A test run of Sarah's Law – the controversial scheme which allows parents to check whether people with access to their children are child sex offenders – has shown that one in 15 people enquired about are convicted paedophiles.
The figures were disclosed as the Government announced that the scheme, which has been running since September 2008 in four police force areas, will spread across the country from March next year.
Parents across Britain will be able to ask about the criminal history of neighbours, family members and anyone else who has regular contact with their children to find out if they are one of the 32,336 registered sex offenders in England and Wales.
The pilot scheme results show that, in 18 months, 585 enquiries were made to the police in Cleveland, Warwickshire, Cambridgeshire and Hampshire. Of those, 315 were investigated by police and 21 turned out to relate to people who are on the sex offenders' register for offences against children. A further 11 related to people with criminal convictions for other offences, such as violence.
The apparent success of the pilot has prompted the Home Office to extend the scheme to 18 other forces by August this year and nationally by spring 2011. The Home Secretary, Alan Johnson, said: "I am determined to do all I can to protect children and families from sex offenders. The UK already has one of the most robust systems in the world for the management of sex offenders. The new scheme will build on this, ensuring more children are kept safe.
"We've already seen that children are better protected and sex offenders more effectively managed because of this scheme, which is why it is rolling out nationwide."
The scheme is a watered-down version of Megan's Law in the US, which actively publishes the names and addresses of convicted paedophiles.
Under the UK scheme parents can ask the police about anyone with access to their children. After investigating their concerns, officers will reveal details confidentially only if they think it is in the child's interests. Police may also warn parents if concerns are raised by grandparents or neighbours.
The adoption of the scheme nationwide will be seen as a victory for Sara Payne, whose daughter Sarah was killed by the convicted paedophile Roy Whiting in July 2000. Since then she has led a campaign calling for a British equivalent of Megan's Law.
Ms Payne, who is now the Government's official Victims' Champion, and is recovering from brain surgery, said: "I am delighted that the years of campaigning and hard work by so many friends and colleagues have provided those who care for children with the right to check that adults who have access to them do not pose a danger."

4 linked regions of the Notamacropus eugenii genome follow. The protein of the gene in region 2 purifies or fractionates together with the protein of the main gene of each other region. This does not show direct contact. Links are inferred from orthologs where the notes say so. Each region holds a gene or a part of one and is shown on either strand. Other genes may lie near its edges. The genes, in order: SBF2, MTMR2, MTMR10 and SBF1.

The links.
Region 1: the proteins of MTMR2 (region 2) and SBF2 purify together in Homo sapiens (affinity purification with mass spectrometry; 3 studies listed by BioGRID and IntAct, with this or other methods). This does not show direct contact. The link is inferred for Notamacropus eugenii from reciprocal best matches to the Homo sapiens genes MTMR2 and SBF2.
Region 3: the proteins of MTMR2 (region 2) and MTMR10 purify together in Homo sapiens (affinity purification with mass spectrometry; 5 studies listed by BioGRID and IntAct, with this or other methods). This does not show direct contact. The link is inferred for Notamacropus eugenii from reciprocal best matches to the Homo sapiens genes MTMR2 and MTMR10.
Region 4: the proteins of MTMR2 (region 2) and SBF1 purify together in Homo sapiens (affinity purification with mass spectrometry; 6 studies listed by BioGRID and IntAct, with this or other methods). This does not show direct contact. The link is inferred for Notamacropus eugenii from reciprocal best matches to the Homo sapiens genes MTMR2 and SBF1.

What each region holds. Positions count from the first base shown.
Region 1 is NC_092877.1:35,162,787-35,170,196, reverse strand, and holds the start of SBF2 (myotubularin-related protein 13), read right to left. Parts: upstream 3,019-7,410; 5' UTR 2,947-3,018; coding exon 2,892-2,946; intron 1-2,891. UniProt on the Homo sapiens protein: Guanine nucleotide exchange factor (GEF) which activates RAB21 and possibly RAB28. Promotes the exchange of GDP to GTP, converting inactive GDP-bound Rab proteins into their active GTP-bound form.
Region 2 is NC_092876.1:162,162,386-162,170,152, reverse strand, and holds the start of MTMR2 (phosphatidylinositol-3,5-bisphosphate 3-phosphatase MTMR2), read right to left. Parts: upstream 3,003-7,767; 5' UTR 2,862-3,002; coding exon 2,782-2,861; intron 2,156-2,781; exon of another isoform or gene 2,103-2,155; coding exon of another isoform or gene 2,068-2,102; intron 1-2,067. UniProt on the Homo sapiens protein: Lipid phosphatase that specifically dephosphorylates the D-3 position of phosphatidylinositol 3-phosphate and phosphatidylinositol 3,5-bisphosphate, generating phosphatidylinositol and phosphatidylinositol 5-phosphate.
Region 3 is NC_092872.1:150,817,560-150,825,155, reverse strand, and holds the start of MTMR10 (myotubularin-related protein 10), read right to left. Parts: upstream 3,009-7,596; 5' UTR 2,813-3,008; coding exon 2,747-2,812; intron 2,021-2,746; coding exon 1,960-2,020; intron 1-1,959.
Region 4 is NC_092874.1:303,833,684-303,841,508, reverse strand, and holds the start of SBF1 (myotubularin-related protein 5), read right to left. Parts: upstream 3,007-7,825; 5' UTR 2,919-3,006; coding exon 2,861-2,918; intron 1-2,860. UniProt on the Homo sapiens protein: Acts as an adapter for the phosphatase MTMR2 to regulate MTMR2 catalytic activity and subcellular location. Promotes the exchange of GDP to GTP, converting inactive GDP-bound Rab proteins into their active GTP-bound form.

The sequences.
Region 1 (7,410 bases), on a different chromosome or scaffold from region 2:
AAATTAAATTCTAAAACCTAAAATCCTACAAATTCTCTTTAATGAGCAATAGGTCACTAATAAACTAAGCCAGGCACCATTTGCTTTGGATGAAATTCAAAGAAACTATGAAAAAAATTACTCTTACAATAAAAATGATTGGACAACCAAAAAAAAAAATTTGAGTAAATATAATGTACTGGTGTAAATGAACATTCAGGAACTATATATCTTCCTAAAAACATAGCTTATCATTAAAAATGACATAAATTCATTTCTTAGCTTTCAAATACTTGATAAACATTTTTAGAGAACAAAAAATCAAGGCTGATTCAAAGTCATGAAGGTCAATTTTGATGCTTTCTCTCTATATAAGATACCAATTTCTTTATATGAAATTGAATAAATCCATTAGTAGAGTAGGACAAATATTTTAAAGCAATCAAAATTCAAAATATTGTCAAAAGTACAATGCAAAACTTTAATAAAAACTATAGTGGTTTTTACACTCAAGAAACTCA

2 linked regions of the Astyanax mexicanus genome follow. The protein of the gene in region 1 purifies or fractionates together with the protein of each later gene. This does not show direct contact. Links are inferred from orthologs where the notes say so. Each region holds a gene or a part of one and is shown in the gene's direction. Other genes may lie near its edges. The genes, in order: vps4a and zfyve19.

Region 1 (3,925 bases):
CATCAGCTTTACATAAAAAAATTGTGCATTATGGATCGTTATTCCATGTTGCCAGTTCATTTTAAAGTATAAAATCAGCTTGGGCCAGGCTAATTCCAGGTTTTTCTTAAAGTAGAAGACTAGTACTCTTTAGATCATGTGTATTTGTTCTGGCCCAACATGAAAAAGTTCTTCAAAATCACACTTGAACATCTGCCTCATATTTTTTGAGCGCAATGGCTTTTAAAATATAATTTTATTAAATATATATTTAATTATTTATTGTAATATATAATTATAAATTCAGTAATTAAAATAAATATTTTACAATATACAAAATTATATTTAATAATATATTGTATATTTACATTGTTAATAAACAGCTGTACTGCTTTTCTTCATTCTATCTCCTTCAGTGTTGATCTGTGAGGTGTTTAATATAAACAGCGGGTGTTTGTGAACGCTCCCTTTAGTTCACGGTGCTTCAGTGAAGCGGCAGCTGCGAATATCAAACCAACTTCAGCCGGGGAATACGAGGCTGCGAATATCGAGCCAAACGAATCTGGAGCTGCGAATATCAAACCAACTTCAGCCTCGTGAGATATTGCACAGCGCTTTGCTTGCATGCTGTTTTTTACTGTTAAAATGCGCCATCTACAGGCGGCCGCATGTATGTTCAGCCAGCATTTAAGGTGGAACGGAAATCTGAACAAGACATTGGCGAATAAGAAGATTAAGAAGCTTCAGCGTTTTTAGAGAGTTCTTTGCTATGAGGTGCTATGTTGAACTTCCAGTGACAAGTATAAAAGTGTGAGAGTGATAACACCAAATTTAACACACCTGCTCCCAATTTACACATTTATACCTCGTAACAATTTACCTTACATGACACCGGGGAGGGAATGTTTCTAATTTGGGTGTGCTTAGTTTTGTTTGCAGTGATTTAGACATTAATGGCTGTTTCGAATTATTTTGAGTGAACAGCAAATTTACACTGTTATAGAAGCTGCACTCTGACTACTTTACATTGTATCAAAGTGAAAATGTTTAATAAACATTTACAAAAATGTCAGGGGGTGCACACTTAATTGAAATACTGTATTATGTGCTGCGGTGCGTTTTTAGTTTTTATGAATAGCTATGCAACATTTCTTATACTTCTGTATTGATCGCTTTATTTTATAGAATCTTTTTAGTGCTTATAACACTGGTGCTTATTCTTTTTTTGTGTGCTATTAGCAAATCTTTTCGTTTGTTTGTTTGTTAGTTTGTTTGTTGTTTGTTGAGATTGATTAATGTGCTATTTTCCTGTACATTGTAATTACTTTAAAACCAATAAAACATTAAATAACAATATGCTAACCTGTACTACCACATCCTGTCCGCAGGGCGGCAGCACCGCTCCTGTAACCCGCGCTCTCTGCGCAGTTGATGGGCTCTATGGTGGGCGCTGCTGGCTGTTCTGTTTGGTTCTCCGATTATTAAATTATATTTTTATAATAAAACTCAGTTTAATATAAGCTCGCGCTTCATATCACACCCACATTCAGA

The findings from the 18-month pilot scheme also showed that the most frequent users of the scheme were people asking for information on their ex-partner's new partner, which was the case in 27 per cent of the calls. Concerns about neighbours accounted for 25 per cent of the calls, while those requesting information about family members also made up 25 per cent.
The report highlighted actual scenarios which had prompted calls to the police, who then disclosed information about individuals. In one case a neighbour giving sweets to youngsters was complained about by a parent and found to be a paedophile. He was arrested for breaching a court order which barred him from contact with children.
In another scenario a grandparent had concerns about their daughter's new partner whom they believed to be acting strangely around their grandchild. Checks showed the man was not a child sex offender but did have an extensive history of violence and use of weapons.
The report, due to be published today, said that convicted sex-offenders in the pilot areas were spoken to during the scheme. A common reaction, according to the report was "one of anxiety relating to potential negative reactions in the community".
The report pointed out that parents too were anxious when the person they suspected turned out to have a child sex conviction. It said: "A number of applicants had been left to cope with difficult situations... including having to continue to live near the person they were concerned about."
Shaun Kelly, head of safeguarding at the charity Action for Children, said it was important the project was properly resourced to make sure it was appropriately monitored.
Register for free to continue reading
Registration is a free and easy way to support our truly independent journalism
By registering, you will also enjoy limited access to Premium articles, exclusive newsletters, commenting, and virtual events with our leading journalists
Already have an account? sign in